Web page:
Hoarding Houseplants? Turn Over a New Leaf

I love plants and gardening, grew up in a family nursery and have a self-taught horticultural background. I have also dragged many pots full of hapless greenery around the country with me in my numerous moves before I learned to let go. I’ve been given countless clippings and sick plants because I have a “green thumb” before I had the courage to just say no. Geez, this sounds like I’m a recovering plant addict.

 

Maybe I am.

 

So when I walk into a house full of half-dead tropicals, leggy annuals or spindly vines (philodendron, I’m talking about YOU), I can physically feel their pain and almost hear their little pleas for release at the compost heap. I know you mean well, folks, but take pity on those poor pot-bound organisms and end their misery.

 

Here’s the check list so that you don’t become known as the crazy plant person:

 

  1. How long have you had it? If the specimen in question was THIS YEAR’S holiday gift (other than a poinsettia*) chances are it’s still in good shape. If it looks close to the same as the day you got it, then fine. Some plants, the jades and other succulents for example, can get better with age. If the plant is full and majestic in all its ancient glory, then it’s likely very happy where it lives. If, on the other hand, it’s nothing but stalk with a few brown leaves at the very top, it needs the old heave-ho.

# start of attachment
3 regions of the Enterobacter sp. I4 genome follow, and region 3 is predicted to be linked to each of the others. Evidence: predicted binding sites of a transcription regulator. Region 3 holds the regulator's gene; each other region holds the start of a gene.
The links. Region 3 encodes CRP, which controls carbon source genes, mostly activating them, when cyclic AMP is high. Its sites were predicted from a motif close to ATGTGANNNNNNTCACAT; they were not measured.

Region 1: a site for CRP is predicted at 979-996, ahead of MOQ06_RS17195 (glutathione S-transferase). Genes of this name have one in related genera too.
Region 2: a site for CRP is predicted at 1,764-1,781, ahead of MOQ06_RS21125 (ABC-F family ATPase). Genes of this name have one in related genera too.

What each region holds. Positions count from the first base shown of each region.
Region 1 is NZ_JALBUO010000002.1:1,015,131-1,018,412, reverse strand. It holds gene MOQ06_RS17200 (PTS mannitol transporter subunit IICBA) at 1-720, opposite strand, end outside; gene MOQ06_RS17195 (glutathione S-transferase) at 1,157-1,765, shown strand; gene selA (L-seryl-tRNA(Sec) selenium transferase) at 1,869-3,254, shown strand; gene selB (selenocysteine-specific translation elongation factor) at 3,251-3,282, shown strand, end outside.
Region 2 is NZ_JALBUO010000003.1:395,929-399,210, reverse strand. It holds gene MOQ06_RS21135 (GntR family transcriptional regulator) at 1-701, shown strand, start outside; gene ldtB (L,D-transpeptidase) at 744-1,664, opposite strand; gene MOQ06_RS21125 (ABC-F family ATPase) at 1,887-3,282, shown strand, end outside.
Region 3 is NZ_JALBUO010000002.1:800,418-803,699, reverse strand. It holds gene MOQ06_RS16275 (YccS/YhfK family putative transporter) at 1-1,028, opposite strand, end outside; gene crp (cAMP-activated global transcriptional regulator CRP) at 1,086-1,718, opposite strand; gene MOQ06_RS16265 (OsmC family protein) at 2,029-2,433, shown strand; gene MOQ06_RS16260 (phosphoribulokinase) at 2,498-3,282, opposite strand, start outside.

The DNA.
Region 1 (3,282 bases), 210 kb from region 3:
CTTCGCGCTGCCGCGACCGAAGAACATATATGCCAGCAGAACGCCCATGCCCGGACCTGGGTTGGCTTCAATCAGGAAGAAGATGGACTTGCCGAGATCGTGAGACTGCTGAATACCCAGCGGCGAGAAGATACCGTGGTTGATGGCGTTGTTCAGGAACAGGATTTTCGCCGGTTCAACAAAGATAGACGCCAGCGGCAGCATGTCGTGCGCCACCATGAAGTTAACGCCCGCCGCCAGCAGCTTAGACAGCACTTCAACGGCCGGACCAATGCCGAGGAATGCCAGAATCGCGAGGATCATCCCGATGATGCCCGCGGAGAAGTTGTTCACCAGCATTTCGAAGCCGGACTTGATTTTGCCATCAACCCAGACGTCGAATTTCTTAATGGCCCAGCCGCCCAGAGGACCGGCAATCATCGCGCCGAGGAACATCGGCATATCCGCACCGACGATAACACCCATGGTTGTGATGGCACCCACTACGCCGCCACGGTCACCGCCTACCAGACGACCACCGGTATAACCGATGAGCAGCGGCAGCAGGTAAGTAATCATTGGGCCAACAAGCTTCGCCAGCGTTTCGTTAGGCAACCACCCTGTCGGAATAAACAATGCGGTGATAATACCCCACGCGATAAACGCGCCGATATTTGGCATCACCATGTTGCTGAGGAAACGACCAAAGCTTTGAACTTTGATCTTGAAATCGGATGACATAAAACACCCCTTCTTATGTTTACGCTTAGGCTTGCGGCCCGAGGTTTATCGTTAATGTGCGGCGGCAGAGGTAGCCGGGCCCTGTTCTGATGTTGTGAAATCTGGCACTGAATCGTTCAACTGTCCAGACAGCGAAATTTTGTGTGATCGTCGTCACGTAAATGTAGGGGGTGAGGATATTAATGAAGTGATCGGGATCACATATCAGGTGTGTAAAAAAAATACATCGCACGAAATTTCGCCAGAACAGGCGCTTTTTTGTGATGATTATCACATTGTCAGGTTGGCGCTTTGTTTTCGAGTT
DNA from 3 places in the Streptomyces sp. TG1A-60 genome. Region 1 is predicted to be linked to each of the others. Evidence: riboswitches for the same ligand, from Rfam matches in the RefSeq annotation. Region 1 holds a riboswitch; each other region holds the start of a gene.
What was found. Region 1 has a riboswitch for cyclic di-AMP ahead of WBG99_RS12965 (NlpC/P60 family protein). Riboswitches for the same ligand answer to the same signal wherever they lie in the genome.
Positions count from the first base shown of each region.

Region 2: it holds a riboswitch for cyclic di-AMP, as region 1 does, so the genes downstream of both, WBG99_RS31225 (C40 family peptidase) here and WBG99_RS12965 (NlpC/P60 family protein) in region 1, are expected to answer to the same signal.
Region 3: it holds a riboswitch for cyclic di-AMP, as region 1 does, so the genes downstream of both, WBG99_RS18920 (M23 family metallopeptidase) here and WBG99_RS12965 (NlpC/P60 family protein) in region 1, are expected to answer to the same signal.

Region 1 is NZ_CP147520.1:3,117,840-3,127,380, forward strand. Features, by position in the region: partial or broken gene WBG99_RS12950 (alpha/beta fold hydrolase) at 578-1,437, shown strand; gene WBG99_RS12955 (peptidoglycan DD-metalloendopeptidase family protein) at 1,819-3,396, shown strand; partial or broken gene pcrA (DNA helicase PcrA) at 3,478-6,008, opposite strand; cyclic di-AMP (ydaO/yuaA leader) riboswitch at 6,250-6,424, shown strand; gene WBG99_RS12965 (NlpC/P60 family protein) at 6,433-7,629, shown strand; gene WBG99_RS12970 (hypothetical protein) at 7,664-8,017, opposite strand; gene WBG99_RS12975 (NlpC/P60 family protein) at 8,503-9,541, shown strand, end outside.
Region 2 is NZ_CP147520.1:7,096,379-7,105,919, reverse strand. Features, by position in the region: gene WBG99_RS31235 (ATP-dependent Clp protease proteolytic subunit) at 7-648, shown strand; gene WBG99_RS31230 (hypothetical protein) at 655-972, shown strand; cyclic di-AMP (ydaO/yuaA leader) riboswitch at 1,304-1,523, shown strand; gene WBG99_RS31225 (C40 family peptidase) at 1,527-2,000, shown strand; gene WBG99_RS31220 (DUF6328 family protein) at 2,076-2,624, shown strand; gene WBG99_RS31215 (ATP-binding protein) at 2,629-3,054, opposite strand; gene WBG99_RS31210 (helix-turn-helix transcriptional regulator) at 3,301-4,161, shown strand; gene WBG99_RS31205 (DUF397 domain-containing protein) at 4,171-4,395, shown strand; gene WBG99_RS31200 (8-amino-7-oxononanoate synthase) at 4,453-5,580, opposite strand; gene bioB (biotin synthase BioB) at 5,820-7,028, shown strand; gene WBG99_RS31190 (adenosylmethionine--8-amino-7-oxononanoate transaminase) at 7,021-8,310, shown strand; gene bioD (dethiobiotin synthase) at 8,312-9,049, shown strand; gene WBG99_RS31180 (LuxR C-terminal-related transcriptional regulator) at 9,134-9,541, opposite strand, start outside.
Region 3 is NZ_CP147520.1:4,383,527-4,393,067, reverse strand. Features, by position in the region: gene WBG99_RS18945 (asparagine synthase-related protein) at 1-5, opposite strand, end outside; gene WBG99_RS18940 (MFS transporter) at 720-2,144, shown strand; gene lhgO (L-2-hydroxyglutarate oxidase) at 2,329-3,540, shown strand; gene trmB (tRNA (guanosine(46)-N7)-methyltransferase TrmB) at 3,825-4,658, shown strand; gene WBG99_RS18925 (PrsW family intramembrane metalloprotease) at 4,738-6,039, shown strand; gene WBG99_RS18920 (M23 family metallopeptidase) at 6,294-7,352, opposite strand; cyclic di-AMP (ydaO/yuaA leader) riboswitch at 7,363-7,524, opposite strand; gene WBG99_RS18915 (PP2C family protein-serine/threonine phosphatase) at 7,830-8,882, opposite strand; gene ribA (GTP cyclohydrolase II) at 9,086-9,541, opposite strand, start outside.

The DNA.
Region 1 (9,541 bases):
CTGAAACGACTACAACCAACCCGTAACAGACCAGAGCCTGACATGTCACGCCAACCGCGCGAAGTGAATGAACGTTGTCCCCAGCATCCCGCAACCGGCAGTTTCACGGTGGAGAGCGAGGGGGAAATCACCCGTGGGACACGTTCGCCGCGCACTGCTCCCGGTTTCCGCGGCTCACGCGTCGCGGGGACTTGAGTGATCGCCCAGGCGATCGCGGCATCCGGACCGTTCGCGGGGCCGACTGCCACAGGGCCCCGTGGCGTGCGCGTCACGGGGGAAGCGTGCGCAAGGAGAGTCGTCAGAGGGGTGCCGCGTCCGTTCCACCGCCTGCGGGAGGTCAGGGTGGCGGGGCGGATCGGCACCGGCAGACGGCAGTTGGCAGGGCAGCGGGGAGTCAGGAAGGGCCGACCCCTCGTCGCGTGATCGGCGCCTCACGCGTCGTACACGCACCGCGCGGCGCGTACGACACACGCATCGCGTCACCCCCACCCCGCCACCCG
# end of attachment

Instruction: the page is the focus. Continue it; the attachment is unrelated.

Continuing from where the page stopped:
2. Can you take a cutting and start over? I’ve done this many a time with african violets, begonias, geraniums and snake plants who have seen better days. The spider plants practically give you little starters, and there are many plants which can be divided when they become overgrown. Fresh soil and a new pot can do wonders for a plant's self-esteem.
  3. Is it getting enough light? If you have an inhabitant reaching for the sky, or traveling across the living room to get to a window, then my guess is it needs more sun. There are grow lights and window shelves you can purchase, but let’s face it, there’s probably still not enough light or room for everybody. 
  4. Examine the soil surface: is it green, moldy or growing questionable fungi? My mother-in-law battled allergies for years before discovering that the treasured ficus tree given to her by the family was harboring mold that irritated her throat every evening. You can buy a new container and repot the plant with fresh soil, but often the mold will return.

 

I know you mean well, all you plant lovers out there who can’t say goodbye to your anemic, molting wards. I’ve been there. And I’ve witnessed it: I once helped move a dear friend who was so attached to her mummified brood, that she insisted we stuff dead plants (still embedded in fossilized dirt and cracked clay pots) into her already-packed-to-the-roof U-Haul trailer.

 

And I’m not a feng shui expert, but it can’t be good “chi” to harbor a broken-down Aspidistra in your money corner. The time has come to bury the past (preferably in a compost pile) and turn over a new leaf (sorry, I couldn’t help it).

 

*Note: This is one of my biggest plant peeves. I know that you want to keep those poinsettia plants and bring them back to their original holiday splendor again next year. It’s a noble idea, really. I’ve tried it myself. But they will never, I repeat, NEVER look like they did when you bought them. Plant them outside for the summer, enjoy the foliage, let them die an honorable death when the frost comes. The time and effort you spend hiding them in the closet is not worth it. Come next Christmas--BUY A NEW ONE. KEEP THE NURSERIES IN BUSINESS. 

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